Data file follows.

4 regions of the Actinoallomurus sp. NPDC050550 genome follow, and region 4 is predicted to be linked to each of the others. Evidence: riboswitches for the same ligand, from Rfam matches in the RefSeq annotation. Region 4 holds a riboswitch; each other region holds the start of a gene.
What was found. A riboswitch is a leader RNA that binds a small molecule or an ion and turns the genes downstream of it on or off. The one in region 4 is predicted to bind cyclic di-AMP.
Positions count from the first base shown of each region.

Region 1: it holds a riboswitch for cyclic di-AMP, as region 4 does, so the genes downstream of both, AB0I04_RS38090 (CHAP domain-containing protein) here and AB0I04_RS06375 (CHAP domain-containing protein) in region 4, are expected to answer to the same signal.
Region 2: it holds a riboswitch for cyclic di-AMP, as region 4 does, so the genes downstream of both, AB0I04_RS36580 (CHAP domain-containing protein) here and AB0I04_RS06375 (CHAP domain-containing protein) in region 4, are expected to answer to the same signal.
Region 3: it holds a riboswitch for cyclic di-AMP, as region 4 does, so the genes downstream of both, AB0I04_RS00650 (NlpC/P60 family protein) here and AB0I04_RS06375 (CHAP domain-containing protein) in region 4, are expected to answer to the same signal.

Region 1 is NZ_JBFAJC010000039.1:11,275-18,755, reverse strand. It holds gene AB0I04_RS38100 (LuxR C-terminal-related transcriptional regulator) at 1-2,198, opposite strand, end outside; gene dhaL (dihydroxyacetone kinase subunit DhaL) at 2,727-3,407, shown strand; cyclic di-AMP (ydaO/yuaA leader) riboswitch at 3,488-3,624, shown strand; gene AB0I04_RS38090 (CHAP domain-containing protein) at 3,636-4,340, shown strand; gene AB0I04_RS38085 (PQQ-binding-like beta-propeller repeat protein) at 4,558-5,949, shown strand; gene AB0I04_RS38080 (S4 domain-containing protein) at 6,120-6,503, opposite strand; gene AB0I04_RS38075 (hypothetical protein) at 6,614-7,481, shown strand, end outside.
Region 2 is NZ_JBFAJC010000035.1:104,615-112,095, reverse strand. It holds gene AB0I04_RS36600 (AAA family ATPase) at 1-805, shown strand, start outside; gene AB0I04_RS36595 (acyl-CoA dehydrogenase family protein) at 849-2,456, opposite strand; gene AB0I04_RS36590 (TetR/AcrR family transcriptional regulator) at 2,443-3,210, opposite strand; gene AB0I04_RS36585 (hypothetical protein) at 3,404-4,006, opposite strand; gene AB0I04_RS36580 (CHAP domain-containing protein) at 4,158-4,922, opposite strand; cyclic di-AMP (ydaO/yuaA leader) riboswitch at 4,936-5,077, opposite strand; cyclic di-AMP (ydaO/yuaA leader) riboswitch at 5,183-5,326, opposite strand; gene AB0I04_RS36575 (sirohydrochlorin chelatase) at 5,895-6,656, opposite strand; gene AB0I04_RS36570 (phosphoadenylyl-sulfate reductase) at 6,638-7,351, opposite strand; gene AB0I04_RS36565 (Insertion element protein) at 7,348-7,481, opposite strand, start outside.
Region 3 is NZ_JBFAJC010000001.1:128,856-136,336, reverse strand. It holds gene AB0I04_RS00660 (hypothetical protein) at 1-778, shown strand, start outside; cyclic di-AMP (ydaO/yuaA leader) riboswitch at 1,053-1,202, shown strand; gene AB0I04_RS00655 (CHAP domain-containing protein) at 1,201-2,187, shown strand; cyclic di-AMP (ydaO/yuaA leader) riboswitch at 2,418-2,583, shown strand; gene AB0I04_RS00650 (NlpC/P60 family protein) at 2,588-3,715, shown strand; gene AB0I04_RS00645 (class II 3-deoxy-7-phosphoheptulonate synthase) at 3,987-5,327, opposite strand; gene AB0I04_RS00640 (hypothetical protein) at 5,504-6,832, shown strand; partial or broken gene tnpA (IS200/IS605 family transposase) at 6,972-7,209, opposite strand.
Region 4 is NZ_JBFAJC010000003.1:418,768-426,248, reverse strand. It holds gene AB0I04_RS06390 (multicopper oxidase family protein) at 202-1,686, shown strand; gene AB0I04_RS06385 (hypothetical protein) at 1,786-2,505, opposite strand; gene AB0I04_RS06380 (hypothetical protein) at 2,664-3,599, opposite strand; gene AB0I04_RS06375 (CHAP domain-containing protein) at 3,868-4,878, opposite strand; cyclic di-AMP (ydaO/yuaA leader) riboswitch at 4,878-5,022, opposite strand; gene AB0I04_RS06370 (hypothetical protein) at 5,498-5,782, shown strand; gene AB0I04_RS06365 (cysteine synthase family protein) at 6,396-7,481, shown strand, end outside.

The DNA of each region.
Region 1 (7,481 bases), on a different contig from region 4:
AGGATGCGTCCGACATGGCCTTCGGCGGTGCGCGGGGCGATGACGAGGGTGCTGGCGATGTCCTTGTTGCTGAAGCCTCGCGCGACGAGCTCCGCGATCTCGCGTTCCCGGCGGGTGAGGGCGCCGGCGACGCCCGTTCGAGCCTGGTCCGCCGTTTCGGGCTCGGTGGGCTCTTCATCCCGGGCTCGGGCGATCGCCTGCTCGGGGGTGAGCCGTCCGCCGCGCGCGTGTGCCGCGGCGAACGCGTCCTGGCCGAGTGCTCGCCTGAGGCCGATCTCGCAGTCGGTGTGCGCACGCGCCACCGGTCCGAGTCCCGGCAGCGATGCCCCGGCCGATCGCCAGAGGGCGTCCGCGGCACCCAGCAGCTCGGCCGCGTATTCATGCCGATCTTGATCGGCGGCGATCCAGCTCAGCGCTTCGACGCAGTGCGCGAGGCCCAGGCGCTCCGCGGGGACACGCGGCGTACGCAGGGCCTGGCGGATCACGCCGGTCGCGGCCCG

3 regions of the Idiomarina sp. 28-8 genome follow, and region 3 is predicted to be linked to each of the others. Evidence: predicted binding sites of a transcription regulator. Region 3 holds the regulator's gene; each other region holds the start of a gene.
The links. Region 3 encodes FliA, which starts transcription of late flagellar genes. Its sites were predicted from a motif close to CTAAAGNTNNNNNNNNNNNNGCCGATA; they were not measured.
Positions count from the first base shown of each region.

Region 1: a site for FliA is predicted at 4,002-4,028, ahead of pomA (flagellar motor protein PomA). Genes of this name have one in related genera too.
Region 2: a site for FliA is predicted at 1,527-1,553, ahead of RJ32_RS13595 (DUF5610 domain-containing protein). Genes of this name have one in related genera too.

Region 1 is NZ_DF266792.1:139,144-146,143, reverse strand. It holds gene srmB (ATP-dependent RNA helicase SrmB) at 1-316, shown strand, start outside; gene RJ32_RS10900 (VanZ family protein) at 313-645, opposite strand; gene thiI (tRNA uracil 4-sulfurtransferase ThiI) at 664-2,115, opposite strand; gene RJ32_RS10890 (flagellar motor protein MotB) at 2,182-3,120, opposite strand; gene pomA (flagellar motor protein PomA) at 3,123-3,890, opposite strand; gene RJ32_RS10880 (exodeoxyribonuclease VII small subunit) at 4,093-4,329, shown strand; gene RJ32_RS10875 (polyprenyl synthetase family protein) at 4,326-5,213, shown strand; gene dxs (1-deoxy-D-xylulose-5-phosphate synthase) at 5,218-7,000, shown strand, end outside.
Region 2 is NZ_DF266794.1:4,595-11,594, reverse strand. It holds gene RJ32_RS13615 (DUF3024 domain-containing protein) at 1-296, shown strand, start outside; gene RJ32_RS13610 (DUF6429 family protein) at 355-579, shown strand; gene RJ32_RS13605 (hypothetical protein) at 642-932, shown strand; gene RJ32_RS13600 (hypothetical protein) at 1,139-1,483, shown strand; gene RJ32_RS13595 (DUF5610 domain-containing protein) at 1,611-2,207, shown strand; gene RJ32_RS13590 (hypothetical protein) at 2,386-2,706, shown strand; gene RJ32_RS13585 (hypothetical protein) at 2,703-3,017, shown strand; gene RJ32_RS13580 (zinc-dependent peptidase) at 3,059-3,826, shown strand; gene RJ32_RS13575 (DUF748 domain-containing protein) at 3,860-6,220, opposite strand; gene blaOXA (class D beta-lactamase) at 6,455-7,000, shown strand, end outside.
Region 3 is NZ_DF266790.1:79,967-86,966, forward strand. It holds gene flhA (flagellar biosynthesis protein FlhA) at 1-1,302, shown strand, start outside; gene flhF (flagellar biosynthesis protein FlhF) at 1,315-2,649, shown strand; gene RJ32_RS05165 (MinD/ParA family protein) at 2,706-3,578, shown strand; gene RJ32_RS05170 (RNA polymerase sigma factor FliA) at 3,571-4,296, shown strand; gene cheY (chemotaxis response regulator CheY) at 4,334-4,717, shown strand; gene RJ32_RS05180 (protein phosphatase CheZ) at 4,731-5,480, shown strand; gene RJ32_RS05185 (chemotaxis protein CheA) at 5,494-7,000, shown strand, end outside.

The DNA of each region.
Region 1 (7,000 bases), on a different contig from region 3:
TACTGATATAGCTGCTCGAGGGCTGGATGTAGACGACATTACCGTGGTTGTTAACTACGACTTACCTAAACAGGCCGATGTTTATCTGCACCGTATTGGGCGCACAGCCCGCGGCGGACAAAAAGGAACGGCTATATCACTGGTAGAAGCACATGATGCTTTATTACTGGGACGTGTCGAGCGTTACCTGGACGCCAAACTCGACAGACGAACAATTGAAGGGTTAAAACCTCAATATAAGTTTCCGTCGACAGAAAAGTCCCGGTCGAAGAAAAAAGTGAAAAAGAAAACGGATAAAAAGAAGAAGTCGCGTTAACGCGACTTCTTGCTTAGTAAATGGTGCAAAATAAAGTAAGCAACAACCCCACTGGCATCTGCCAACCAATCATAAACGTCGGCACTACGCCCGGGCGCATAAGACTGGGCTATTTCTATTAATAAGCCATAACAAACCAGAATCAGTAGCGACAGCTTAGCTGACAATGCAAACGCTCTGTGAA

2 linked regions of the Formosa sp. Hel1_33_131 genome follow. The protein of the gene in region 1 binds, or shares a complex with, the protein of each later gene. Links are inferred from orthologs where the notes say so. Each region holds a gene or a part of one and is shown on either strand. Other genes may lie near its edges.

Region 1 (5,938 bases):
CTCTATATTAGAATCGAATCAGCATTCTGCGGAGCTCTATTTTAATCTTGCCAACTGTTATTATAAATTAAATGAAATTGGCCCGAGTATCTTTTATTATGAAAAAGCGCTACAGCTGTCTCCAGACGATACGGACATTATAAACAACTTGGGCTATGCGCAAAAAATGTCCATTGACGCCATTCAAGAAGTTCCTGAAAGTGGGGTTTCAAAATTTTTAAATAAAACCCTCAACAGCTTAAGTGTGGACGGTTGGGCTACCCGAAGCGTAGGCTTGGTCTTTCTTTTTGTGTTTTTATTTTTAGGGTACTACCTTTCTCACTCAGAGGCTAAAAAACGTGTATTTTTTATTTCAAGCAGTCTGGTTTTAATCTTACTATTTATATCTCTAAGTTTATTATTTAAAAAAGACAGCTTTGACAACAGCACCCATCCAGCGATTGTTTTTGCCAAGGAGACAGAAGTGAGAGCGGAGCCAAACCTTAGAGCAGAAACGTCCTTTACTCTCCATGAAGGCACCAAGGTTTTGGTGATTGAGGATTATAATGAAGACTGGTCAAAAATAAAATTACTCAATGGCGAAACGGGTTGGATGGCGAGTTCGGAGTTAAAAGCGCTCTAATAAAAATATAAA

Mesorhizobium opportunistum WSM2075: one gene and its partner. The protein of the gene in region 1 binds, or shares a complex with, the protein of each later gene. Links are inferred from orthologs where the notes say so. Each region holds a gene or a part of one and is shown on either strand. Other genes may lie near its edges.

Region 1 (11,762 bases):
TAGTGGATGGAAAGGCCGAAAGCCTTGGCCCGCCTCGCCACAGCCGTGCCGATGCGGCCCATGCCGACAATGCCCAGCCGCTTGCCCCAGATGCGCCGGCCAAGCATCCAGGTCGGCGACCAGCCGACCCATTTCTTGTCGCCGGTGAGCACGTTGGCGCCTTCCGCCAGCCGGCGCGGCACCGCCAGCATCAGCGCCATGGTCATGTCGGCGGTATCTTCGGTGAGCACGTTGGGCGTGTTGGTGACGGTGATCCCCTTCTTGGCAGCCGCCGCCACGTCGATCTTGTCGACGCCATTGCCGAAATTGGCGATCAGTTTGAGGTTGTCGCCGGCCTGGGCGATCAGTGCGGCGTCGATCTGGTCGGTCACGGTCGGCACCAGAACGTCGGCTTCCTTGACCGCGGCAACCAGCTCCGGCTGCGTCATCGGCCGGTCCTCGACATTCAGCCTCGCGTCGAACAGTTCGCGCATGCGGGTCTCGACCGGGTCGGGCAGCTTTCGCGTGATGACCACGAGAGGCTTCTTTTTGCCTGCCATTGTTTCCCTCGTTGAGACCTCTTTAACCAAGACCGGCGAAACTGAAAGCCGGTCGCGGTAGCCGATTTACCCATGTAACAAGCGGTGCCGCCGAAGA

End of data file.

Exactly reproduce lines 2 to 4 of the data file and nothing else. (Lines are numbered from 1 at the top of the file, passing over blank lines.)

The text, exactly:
What was found. A riboswitch is a leader RNA that binds a small molecule or an ion and turns the genes downstream of it on or off. The one in region 4 is predicted to bind cyclic di-AMP.
Positions count from the first base shown of each region.

Region 1: it holds a riboswitch for cyclic di-AMP, as region 4 does, so the genes downstream of both, AB0I04_RS38090 (CHAP domain-containing protein) here and AB0I04_RS06375 (CHAP domain-containing protein) in region 4, are expected to answer to the same signal.